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Tests first or tests last - come on, who cares?

Posted by johnsmart on June 2, 2008 at 3:44 PM PDT

Let's not be pedantic. Write unit tests before you code a method, or after it - in my experience, it matters little, as long as you think about and write the tests at roughly the same time as you write the code. It's coming back to do the tests later (or not coming back at all) which causes problems. Personally, I like to write unit tests just before or immediately after writing small chunks of code - it doesn't break the flow, because it is part of the flow.

This takes a little practice - inexperienced developers often have trouble knowing what tests to write. But this may reflect the fact that they are unsure as to what code to write as well. Some people have commented that TDD can encourage micro-design - very low-level design without taking into account the bigger picture. This can happen with inexperienced developers, or if you apply the approach too pedantically. This is where approaches like behaviour-driven development are cool. Do you write a unit test for a getter method before you write the getter method? Then maybe your unit tests should be a little more high-level, and closer to the user (or system) requirements.

But getting back to the fundamentals, why do I like unit tests in the first place? Simple! My practical experience tells me that they help improve code quality, and save time debugging. The upfront time taken to write ten small unit tests is much less than the time taken to fix bugs later on that would never have happened if the code had been unit-tested correctly.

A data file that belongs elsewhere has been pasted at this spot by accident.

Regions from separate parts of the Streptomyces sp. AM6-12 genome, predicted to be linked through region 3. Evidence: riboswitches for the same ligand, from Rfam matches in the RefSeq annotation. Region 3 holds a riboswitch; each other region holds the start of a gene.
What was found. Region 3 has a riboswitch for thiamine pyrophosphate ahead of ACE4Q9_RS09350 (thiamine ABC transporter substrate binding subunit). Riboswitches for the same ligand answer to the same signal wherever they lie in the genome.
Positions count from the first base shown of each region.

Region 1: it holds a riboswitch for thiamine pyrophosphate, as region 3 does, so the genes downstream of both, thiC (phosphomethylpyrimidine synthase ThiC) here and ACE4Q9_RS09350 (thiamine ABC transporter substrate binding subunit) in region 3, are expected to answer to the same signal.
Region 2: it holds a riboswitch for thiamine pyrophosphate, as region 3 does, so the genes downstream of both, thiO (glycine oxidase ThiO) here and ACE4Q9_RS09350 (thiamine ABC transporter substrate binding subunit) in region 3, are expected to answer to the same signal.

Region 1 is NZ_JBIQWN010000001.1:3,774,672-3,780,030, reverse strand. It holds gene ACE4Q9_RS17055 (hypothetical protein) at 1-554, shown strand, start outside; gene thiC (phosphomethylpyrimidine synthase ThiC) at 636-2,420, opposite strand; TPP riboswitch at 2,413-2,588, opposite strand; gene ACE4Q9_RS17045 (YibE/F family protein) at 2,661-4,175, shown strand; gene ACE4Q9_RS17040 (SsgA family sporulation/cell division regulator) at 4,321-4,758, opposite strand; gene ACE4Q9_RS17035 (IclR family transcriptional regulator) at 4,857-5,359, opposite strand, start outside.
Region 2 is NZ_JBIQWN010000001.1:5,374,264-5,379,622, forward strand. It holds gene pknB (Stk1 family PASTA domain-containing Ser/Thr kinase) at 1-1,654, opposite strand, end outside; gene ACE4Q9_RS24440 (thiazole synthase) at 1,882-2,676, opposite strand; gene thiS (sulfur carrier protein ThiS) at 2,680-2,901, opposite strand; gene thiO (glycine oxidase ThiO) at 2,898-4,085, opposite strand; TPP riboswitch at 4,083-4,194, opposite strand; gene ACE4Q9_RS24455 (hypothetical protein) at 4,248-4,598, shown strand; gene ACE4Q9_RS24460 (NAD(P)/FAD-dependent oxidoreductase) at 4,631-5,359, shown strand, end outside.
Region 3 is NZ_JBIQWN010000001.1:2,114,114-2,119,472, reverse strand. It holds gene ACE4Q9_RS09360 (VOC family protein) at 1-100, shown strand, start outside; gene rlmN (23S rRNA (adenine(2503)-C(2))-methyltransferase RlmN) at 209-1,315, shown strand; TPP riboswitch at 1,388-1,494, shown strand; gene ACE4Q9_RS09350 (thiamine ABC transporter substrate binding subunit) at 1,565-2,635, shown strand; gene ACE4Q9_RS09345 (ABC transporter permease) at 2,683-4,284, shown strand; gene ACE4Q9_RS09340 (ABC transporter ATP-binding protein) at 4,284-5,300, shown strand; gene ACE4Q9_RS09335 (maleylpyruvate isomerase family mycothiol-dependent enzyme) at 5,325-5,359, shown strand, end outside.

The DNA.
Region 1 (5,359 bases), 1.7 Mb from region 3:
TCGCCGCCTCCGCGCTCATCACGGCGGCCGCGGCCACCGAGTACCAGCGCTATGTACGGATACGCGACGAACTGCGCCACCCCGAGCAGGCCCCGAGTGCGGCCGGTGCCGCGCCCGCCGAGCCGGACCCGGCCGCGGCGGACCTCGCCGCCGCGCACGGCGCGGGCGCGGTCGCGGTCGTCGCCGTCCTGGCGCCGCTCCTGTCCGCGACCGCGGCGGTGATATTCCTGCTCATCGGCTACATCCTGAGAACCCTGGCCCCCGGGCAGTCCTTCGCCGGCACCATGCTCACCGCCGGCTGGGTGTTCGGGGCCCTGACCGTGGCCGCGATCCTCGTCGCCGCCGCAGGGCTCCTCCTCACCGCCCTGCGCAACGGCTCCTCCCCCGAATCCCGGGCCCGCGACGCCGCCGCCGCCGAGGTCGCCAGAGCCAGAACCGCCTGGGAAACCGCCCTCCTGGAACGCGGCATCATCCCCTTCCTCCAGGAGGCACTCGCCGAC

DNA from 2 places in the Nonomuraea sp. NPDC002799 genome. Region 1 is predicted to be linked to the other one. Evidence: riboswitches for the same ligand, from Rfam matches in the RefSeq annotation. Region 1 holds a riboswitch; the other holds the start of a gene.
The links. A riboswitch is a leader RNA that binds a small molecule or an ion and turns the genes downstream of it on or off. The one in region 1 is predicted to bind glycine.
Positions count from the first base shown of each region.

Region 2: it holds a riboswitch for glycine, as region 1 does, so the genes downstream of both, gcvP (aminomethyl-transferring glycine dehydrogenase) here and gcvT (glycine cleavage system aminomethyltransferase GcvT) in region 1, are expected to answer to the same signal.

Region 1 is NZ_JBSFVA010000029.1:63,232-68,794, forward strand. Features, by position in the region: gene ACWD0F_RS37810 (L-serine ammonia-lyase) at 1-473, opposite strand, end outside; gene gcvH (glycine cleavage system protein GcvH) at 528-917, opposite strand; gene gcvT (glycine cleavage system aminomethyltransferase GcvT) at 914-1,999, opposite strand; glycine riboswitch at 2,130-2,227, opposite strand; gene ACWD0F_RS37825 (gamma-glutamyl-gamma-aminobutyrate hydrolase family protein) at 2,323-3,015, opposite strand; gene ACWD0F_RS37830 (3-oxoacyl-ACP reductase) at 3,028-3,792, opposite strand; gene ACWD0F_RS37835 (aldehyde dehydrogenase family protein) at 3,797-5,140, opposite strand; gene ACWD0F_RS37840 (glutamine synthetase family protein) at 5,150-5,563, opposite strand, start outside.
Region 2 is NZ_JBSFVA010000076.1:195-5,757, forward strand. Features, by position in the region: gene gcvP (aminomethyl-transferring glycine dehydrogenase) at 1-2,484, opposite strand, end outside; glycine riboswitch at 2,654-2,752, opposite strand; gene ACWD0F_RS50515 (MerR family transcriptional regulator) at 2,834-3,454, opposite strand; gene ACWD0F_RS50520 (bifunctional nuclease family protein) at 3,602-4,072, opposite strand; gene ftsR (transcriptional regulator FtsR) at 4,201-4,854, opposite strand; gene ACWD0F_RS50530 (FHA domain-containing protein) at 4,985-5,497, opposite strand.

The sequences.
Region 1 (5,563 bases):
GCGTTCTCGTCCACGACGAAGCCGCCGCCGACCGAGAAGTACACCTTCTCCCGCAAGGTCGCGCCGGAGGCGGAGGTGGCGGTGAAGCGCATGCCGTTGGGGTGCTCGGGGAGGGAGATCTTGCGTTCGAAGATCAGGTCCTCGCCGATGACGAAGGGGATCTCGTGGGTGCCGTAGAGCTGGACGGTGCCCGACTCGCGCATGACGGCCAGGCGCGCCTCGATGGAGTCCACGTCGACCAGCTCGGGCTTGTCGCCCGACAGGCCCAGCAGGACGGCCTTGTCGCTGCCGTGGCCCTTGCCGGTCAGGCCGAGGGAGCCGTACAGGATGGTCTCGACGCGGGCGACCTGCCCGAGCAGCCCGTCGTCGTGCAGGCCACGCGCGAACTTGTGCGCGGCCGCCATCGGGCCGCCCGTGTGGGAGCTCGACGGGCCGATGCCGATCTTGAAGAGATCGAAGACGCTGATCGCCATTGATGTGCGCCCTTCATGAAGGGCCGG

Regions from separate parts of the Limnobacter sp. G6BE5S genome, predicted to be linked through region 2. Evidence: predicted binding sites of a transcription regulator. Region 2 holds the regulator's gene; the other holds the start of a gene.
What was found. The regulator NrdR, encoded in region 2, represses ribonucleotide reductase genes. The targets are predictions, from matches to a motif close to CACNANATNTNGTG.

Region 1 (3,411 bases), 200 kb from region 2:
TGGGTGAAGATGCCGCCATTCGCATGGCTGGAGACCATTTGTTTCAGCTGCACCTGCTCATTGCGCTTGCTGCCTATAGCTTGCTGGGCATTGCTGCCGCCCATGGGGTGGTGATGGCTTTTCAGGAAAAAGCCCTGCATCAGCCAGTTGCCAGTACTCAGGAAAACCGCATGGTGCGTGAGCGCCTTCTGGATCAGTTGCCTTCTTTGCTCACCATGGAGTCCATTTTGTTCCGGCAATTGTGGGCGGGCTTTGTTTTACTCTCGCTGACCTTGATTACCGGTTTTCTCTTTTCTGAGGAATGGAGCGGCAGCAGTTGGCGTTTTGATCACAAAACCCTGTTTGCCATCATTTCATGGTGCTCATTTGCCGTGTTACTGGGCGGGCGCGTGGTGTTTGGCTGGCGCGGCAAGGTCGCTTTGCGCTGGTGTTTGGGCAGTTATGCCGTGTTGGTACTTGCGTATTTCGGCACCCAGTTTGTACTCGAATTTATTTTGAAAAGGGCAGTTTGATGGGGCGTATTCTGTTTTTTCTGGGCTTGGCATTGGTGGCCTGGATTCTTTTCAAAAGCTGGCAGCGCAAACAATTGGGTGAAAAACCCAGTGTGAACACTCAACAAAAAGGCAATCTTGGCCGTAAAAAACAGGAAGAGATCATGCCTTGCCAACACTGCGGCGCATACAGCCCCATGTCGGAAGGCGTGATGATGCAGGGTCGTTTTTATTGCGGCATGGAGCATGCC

Indeed, I frequently see coding problems that would never have occured had the code been properly unit tested. A recent example: over an hour hunting down a problem in a web application, in what appeared to be correctly-written Spring-MVC code. It turned out that a validator class was swallowing an exception. We found this problem easily, immediately in fact, upon seeing the code (code reviews are effective, too). But, the point is, we spent an hour or more finding the right class to review. And this problem would have been detected, and fixed, very quickly if the code had been properly tested.

In my experience, when people set out to write unit tests after the fact, they write them poorly, as an afterthought ("I've finished all the code, now I just have to write the unit tests"). Or not at all. In this case, is the code really finished? Well, if it works perfectly, it is, in which case, writing the unit tests looses a good chunk of its value proposition. But often it doesn't, and the unit tests written afterwards will be superficial, and will not always test the code well. Or, developers run out of time and don't bother with testing at all.

TDD is like any other coding practice. When you are learning any new technique, you tend to follow the instructions to the letter. Similarly, when you learn a martial art, you try to duplicate the master's movements to the letter, without necessarily understanding the underlying logic. Once you are familiar with a technique, having experienced and worked with it, you understand it better. Then you can improvise, and mix the new technique with other ones that you have previously mastered.